The story told here is only partly imagined. Something very much like it actually happened, a century later. The coffee drinker was Saidee’s daughter—my grandmother, Margaret Bennett Barringer— whose life paralleled Cinderella’s in a number of respects.
It is 1858. In the dining room of the rented house in Fort Smith, Cinderella and her daughter Saidee, age 16, are lingering over the remains of breakfast. Twenty-year-old Mollie sits on the sofa by the parlor window, mending a hoop skirt. Thomas has gone off to his law office. The younger children are already at school.
Mollie has hardly been coughing at all lately. Both she and Saidee can sew superbly; if need be, they can look as soignée as any of the girls in Little Rock. Mollie, the eldest, is sweet and tractable, the epitome of a well-bred young lady. Emma is demonstrating exceptional proficiency at her piano lessons. And Saidee – well, at least she has the Bettis spirit.
By now Cinderella is an old hand at moving. Even with only two servants to help her, she can manage her family and her possessions. They’ve managed to keep the piano, the good china, Thomas’ books, and the best of the furniture. No one suspects the little economies that they must practice in order to keep up appearances. This is not a genteel neighborhood, what with the teamsters and drivers shouting at each other day and night outside the windows. But there is nothing left for them in Pocahontas. The only cousin still there is that snippy little Cousin Amy, and now that her husband owns the whole town she thinks she’s above everyone.
It was not until she was 40 that Cinderella discovered her own strength. Before that she was merely a spoiled young girl, screaming at her husband, slapping the servants and twisting their ears, luxuriating in her own anger. And later—for oh, how brief a moment!—finding recompense in her wealth and her preeminence, as the Governor’s wife. But at the bottom of the dark valley,when they had lost everything, when little Bennett had died and she and Thomas and six children had all had to depend on the charity of his brother James, she found that her family’s survival depended upon her, and that only she could bring them through. Only she could surround them with affection, and give them the courage they needed to go on.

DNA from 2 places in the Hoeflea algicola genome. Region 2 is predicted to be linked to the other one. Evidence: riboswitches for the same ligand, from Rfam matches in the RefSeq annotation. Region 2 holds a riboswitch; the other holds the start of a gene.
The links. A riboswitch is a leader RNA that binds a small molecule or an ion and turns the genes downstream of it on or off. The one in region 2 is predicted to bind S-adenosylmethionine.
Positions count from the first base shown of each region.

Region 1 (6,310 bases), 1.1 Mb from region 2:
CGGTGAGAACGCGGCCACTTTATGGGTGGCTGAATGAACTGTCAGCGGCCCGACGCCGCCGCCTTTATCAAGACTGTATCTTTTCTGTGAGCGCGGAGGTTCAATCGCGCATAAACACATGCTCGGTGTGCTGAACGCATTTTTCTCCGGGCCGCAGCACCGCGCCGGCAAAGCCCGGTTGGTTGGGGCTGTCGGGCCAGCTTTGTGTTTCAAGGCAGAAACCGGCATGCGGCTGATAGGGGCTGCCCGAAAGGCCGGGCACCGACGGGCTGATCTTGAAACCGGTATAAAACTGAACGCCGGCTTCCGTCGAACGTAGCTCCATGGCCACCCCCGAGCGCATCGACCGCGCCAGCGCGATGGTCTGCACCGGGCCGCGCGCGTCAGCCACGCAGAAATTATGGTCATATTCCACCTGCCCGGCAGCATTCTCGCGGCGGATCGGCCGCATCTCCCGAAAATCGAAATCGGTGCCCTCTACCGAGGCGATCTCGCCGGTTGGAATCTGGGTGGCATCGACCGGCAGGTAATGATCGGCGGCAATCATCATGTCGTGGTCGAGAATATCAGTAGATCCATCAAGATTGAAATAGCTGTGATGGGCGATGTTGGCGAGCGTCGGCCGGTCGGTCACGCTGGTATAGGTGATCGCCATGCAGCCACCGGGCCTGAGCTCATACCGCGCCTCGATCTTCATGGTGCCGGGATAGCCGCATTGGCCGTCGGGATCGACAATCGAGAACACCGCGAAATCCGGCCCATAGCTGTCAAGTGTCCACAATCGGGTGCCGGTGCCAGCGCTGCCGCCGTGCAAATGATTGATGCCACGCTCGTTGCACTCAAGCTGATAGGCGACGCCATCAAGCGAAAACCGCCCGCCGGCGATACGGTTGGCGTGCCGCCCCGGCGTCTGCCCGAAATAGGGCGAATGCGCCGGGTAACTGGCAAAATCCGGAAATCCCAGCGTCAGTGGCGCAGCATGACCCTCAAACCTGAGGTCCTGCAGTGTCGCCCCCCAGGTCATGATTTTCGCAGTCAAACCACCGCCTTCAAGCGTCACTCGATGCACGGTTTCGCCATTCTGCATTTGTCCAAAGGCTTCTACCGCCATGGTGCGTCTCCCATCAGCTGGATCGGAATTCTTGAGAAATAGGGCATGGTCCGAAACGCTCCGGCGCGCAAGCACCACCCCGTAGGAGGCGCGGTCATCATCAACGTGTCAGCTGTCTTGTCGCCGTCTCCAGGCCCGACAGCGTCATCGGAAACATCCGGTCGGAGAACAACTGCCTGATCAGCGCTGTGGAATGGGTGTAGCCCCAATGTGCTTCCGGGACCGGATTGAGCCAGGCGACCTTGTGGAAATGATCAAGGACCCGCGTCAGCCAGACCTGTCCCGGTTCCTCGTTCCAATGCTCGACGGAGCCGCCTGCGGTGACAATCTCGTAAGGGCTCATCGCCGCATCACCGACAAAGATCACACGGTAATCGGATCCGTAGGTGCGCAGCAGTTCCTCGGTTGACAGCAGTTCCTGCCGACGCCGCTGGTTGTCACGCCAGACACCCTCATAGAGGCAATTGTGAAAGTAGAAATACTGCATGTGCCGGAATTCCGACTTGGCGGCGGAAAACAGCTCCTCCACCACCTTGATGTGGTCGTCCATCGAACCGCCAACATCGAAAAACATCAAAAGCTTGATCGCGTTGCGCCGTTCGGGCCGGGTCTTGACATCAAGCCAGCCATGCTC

Mollie will get better.
Thomas will once again be important and respected. She is sure she can persuade him to run for Congress in the new 2nd District.
Hold your heads up, she tells her children. We are people who count.
The mulatto girl brings in the coffee. A year older than Mollie. The one Thomas insisted on keeping when they had to sell all the others. We spend our lives surrounded by them, and the men think we don’t know. In the end, what can one do with one’s life but bear it, with whatever dignity—and kindness, if at all possible—one can manage?
Saidee is complaining that her new dress will not have the lace collar she wants. Cinderella, distracted, reaches for the small silver salt dish instead of the sugar bowl, and pours a spoonful of salt into her coffee. Saidee falls silent. As Cinderella takes the first sip of coffee, she looks up and sees Saidee watching her, saying nothing. She looks Saidee straight in the eye and drinks the entire cup.Share